Recovery Team Scaling up at RMT Accountants
March 11, 2019
The Chancellor may be forced to find billions of pounds from tax rises, despite the latest round of spending cuts, a leading think-tank has claimed.
According to the Institute for Fiscal Studies (IFS), the Government will need to increase taxes to the tune of £6bn after the general election in 2015.
Whichever party comes to power, economists have warned that ministers will need to make up a £25bn shortfall in the public finances.
The IFS suggests that the middle classes could ‘bear the brunt’ of any tax rises, particularly if the Government adopts the previously favoured ‘fiscal drag’ method.
It predicts that freezing the £42,285 tax threshold until 2019 would pull around one million extra people into the 40p higher rate band as their earnings rise by approximately the rate of inflation. This would equate to an additional £580 extra per person each year.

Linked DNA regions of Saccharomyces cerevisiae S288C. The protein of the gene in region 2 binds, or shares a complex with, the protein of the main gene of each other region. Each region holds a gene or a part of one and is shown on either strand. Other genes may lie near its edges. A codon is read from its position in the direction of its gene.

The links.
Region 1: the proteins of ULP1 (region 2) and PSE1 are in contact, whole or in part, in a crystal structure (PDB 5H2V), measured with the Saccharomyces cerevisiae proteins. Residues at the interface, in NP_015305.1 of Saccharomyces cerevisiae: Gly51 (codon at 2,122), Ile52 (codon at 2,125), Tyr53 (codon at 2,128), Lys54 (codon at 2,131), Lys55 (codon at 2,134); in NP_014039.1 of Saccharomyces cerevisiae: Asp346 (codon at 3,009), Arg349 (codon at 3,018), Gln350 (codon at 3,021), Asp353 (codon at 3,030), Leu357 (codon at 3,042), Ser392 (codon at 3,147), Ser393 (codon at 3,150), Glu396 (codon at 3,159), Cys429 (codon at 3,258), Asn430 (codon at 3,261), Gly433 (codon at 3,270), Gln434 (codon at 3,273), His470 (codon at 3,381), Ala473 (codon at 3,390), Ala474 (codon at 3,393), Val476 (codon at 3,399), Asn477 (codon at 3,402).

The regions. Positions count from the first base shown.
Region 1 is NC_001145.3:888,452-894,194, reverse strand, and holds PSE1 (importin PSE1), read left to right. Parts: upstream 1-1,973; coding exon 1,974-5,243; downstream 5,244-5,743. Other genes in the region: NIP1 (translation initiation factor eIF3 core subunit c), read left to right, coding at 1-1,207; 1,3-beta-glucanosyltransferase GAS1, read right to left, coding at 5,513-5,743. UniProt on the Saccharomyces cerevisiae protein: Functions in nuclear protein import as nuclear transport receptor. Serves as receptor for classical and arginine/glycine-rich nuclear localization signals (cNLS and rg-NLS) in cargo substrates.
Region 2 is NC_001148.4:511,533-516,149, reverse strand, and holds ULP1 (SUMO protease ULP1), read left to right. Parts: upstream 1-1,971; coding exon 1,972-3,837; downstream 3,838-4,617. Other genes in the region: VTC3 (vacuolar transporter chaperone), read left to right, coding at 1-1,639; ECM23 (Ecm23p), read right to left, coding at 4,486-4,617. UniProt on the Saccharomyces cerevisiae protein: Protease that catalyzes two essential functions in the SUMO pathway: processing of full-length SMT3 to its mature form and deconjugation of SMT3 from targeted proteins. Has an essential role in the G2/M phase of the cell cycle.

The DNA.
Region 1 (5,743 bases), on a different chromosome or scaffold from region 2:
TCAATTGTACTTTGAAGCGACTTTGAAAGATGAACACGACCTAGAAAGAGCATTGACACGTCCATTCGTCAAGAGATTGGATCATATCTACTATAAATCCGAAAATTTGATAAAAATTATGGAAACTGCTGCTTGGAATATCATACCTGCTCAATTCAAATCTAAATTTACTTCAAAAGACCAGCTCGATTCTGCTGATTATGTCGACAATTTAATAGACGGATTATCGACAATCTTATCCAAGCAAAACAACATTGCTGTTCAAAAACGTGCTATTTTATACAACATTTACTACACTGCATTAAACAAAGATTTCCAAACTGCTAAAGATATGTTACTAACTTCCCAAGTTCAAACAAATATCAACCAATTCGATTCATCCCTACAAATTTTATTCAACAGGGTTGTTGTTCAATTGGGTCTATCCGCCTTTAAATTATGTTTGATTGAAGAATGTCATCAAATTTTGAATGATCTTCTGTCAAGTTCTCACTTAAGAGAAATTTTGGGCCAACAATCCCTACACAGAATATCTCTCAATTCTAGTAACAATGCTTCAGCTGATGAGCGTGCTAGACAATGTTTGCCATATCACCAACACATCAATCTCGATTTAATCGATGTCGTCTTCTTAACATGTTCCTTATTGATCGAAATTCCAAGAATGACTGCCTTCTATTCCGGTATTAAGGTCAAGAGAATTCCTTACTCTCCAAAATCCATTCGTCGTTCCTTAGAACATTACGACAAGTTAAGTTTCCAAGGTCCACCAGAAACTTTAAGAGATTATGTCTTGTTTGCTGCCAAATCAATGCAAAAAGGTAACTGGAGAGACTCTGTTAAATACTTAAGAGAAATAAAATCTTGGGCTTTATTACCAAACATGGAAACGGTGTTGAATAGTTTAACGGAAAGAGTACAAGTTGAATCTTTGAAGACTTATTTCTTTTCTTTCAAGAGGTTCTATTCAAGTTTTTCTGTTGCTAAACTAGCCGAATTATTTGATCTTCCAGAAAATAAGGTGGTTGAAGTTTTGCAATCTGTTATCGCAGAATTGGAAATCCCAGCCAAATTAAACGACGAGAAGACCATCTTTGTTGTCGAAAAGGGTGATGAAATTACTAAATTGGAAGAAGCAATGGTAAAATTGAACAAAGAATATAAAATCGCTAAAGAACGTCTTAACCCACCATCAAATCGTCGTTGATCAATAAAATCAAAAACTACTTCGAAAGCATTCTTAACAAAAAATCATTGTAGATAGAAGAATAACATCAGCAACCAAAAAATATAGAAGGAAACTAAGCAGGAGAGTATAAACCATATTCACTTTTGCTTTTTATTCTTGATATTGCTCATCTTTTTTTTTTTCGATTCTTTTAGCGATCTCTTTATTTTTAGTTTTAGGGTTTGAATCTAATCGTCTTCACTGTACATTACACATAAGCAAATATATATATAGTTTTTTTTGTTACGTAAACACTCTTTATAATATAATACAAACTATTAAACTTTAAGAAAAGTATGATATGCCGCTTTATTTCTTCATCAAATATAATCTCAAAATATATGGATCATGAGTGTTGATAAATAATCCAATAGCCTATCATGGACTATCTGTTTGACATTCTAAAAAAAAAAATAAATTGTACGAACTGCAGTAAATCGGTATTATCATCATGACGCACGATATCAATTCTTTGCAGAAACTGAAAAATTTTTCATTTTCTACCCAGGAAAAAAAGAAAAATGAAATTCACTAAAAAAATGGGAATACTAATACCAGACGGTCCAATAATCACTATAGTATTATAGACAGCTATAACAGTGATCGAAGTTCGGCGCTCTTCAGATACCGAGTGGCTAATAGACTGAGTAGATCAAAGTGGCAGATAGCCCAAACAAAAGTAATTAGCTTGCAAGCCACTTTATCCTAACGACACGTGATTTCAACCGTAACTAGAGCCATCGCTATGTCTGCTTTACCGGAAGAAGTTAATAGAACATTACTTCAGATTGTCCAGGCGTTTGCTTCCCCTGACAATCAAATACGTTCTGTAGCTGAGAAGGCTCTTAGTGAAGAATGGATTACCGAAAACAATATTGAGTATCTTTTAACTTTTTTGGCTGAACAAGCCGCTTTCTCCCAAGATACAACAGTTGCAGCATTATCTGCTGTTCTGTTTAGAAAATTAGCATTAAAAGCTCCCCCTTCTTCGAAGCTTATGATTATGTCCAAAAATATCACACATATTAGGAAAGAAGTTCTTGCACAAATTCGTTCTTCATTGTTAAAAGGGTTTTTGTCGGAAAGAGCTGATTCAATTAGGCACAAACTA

Increasing VAT to 21% or introducing a 1p increase in income tax would generate more than enough to cover the black hole in the nation’s finances, the IFS said. However, both of these options would be unlikely.
The Government recently set out £11.5bn in spending cuts for 2015/16, although it is understood that further austerity measures will need to be introduced after this period.
Commenting, Paul Johnson, the director of the IFS, said: ‘At almost any other moment in the past 60 years, announcements of spending cuts of this scale would have created a storm.
‘At some point we are going to have to have a serious debate about whether all the rest of the fiscal consolidation is really going to happen through spending cuts alone.
‘The easiest way of doing it would simply be to allow fiscal drag to work — don’t increase allowances and don’t increase the point at which you pay the 40p tax. That gets you that kind of money relatively quickly’.